John 3:1–17; Romans 8:12–17
Many of you are old enough to remember that for years, the opening of “The Wide World of Sports” television program illustrated “The thrill of victory and the…” what? That’s right. “…and the agony of defeat.” [That’s what happens when you stand for too long. You get – the agony of de-feet.] Well, if you remember Wide World of Sports illustrated the agony of defeat with the image of a skier who had what looked like a terrible ending to a ski jump. Do you remember that? The skier appeared in good form as he headed down the jump, but then, for no apparent reason, he tumbled head over heels off the side of the jump, bouncing off the supporting structure down to the snow below.
What viewers didn't know was that he chose to fall rather than finish the jump. He explained that the jump surface had become too fast, and midway down the ramp, he realized if he completed the jump, he just might land beyond the safe sloping landing area – a landing which just could have been fatal. Surprisingly, the skier suffered no more than a headache from the tumble.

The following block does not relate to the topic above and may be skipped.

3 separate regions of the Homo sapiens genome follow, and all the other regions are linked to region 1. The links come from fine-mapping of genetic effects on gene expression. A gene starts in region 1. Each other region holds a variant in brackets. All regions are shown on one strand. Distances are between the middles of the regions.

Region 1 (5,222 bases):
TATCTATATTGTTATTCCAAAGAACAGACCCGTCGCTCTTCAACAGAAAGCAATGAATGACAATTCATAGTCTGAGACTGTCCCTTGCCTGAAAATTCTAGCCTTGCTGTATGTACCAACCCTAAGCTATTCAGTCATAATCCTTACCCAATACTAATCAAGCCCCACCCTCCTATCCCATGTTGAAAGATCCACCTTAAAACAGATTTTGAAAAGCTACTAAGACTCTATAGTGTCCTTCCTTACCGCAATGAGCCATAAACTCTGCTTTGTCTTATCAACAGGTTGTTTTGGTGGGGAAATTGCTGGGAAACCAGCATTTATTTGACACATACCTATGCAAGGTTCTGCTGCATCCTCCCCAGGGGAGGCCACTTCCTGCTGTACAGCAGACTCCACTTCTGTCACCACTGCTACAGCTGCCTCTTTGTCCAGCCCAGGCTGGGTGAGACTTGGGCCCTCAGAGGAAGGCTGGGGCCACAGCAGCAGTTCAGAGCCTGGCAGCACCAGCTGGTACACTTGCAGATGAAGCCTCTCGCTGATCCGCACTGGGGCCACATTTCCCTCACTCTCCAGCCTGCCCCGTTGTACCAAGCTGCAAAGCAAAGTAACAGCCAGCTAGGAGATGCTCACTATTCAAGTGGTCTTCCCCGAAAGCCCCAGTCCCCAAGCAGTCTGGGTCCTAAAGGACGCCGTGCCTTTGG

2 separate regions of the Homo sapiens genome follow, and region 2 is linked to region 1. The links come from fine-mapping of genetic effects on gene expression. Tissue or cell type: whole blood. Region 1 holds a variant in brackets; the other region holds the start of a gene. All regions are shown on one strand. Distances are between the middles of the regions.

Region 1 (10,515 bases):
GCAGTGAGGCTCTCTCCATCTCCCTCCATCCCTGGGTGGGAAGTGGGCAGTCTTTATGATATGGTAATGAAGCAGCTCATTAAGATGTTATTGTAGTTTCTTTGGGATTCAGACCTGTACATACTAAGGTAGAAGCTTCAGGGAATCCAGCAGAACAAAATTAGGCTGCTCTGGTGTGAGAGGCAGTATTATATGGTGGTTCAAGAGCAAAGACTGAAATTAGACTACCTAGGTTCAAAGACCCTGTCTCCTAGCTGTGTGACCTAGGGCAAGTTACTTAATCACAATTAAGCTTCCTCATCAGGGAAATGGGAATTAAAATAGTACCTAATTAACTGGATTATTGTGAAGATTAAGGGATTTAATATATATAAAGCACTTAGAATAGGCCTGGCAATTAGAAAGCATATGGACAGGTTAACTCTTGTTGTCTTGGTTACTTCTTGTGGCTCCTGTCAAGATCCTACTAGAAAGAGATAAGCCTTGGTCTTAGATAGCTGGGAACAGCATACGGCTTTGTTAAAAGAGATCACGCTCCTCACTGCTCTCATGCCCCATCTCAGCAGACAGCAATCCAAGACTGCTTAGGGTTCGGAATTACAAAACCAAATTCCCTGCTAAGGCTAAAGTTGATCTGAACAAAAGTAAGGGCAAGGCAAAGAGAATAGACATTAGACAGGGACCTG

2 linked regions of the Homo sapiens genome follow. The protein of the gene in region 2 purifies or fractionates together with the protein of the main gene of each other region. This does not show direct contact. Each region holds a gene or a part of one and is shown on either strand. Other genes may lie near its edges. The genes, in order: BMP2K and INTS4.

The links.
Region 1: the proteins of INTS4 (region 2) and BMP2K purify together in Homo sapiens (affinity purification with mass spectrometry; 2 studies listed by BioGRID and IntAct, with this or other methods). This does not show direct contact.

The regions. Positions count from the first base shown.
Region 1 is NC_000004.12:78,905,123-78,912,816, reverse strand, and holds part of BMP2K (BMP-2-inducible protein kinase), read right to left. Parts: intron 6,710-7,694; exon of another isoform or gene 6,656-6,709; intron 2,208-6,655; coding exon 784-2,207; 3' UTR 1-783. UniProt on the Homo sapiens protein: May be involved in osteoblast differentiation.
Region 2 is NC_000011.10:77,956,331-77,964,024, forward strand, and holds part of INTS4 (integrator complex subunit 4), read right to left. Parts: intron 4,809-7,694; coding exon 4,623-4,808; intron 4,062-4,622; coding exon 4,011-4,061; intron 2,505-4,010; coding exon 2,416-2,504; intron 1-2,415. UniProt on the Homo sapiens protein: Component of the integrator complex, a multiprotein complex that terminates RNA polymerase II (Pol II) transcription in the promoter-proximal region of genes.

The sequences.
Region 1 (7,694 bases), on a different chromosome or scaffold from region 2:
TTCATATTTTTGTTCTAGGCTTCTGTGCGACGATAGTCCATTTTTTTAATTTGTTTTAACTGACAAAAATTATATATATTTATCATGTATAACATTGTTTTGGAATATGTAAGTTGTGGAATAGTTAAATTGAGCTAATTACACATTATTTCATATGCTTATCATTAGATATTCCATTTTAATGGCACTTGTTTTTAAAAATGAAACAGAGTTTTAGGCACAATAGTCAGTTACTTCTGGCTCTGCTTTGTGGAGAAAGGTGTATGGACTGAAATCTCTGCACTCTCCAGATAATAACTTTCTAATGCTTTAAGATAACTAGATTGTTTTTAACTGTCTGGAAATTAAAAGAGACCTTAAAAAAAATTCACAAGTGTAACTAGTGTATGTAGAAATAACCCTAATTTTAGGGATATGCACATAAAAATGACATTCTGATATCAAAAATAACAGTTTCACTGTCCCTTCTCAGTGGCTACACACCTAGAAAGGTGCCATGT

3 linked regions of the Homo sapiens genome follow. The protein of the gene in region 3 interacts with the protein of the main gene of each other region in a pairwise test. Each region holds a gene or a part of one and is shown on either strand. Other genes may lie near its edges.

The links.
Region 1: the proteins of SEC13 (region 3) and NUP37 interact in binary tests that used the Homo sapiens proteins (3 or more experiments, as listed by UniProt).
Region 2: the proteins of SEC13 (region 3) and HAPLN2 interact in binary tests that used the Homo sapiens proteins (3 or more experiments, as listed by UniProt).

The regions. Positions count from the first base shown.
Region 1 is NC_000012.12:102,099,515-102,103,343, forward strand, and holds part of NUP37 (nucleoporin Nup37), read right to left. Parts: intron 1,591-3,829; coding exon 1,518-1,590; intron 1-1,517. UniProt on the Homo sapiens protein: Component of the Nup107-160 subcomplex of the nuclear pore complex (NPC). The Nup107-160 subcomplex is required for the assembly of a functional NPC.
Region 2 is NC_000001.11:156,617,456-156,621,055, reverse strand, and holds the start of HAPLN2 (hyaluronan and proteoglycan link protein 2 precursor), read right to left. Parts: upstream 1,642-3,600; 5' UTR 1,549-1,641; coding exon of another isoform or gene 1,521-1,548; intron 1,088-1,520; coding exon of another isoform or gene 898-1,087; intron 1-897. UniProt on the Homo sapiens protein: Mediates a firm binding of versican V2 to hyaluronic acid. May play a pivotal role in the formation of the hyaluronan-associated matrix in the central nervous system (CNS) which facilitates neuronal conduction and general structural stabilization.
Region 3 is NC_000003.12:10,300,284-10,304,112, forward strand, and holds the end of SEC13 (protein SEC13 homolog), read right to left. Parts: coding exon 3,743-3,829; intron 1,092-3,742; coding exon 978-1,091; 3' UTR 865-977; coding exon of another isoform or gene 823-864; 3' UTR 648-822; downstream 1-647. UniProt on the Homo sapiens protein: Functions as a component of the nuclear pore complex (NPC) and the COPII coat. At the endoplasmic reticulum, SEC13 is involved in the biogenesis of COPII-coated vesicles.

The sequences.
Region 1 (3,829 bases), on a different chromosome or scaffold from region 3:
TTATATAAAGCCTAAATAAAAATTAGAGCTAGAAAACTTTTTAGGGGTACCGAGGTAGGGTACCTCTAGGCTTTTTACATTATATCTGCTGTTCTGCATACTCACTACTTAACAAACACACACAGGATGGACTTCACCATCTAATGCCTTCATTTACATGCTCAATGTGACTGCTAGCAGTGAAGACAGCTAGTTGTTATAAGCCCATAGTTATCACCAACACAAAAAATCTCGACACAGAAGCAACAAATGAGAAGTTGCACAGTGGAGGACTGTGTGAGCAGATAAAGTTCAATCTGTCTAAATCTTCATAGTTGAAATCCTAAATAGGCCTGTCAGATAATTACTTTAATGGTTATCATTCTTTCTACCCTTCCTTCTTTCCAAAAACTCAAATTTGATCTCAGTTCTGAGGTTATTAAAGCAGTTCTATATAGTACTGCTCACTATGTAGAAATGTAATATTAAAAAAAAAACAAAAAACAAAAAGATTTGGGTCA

That skier changed his course, and it made a big difference in his life. Though he took a tumble, I think we can all agree that it was better than a fatal fall at the end.
Our Gospel reading today brings us face to face with a man by the name of Nicodemus. And may I suggest to you that he is facing a fatal landing if does not change directions.
You see, Nicodemus is a religious man. He was a Pharisee. And if you remember one of the things that the Scriptures tell us about the Pharisees is that they do not like Jesus. In fact, they are among those who would like to make him go away – and in fact – are party to his eventual death by crucifixion.
But we get the sense that Nicodemus – even though he is a Pharisee – senses that perhaps there is something about Jesus that he needs to investigate. So he comes to Jesus – and I want you to notice that he comes to Jesus at night. Why at night? Because he is less likely to be seen by others – especially other Pharisees – talking to this man Jesus. So he comes to Jesus under the cover of darkness.